I have only seen Turtle Doves on three occasions this year. One was perched on telegraph wires near Lakenheath Village in late Spring, the one above was half of a pair and the only purring Turtle Dove I’ve heard this year, the final sighting was an all to brief fly-by whilst out walking with my Dad at Knettishall Heath SWT.
So it is my worst year ever for Turtle Dove sightings. It is easy to draw your own conclusions but sadly my experience has also been shared by others reporting sightings to Birdtrack:
The British Trust for Ornithology’s BirdTrack, an online project using data from thousands of volunteer wildlife recorders, has revealed that just 2% of recorders’ lists featured dove sightings in May, compared with 3.5% last year. However, there is some hope on the horizon as scientists currently conducting research in East Anglia have seen positive breeding successes this year with more chicks surviving and leaving the nest than last year.
This is further reported on the Operation Turtle Dove website; official figures show that turtle doves – an icon of the English countryside and a fixture in literature and folklore for centuries – have declined by 80 per cent since 1995. But reports from recent weeks show that this summer’s population is likely to be lower than ever. Scientists are currently investigating the causes of the turtle dove’s catastrophic population crash in a fight against the clock to develop conservation measures before they disappear from our shores entirely. The birds face a number of threats including changes in farming practices both in the UK and in Africa where they spend the winter, and are also regularly shot by hunters in Europe and North Africa.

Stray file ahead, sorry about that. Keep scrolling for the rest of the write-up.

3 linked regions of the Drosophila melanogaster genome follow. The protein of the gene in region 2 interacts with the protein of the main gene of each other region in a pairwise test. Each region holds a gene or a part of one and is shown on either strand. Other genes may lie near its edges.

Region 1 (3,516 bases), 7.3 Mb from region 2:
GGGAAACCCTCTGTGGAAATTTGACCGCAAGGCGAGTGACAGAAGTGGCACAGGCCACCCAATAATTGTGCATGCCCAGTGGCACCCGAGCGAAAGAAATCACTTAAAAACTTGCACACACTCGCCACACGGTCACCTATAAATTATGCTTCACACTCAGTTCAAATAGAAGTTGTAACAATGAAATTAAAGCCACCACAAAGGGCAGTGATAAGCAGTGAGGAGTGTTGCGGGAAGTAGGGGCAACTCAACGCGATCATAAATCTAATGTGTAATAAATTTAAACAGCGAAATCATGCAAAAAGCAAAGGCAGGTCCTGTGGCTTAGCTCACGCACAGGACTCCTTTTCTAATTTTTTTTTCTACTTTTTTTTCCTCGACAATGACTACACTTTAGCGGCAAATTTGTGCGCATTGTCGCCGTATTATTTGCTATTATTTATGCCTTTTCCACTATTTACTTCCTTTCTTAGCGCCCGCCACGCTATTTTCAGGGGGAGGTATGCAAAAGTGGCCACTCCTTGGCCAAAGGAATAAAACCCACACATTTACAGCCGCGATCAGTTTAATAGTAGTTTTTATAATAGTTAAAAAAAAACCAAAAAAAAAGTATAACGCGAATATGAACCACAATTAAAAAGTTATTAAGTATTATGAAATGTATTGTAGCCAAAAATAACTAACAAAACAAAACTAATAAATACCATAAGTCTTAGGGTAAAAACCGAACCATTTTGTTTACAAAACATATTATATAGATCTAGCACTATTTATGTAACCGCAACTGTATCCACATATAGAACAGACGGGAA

So, given these recent announcements I thought it would be timely to announce Dove Step.
Dove Step aims to support Operation Turtle Dove and raise much needed funds to support Turtle Dove recovery cumulating in a 300 mile walk from Lakenheath RSPB in Suffolk to Saltholme RSPB in Cleveland in April 2014. This represents half the length of the British Isles and will encompass the core range of Turtle Doves in the UK.
Through this blog I will share our preparations ahead of the walk next April, any Turtle Dove news and hopefully some guest posts from Turtle Dove types!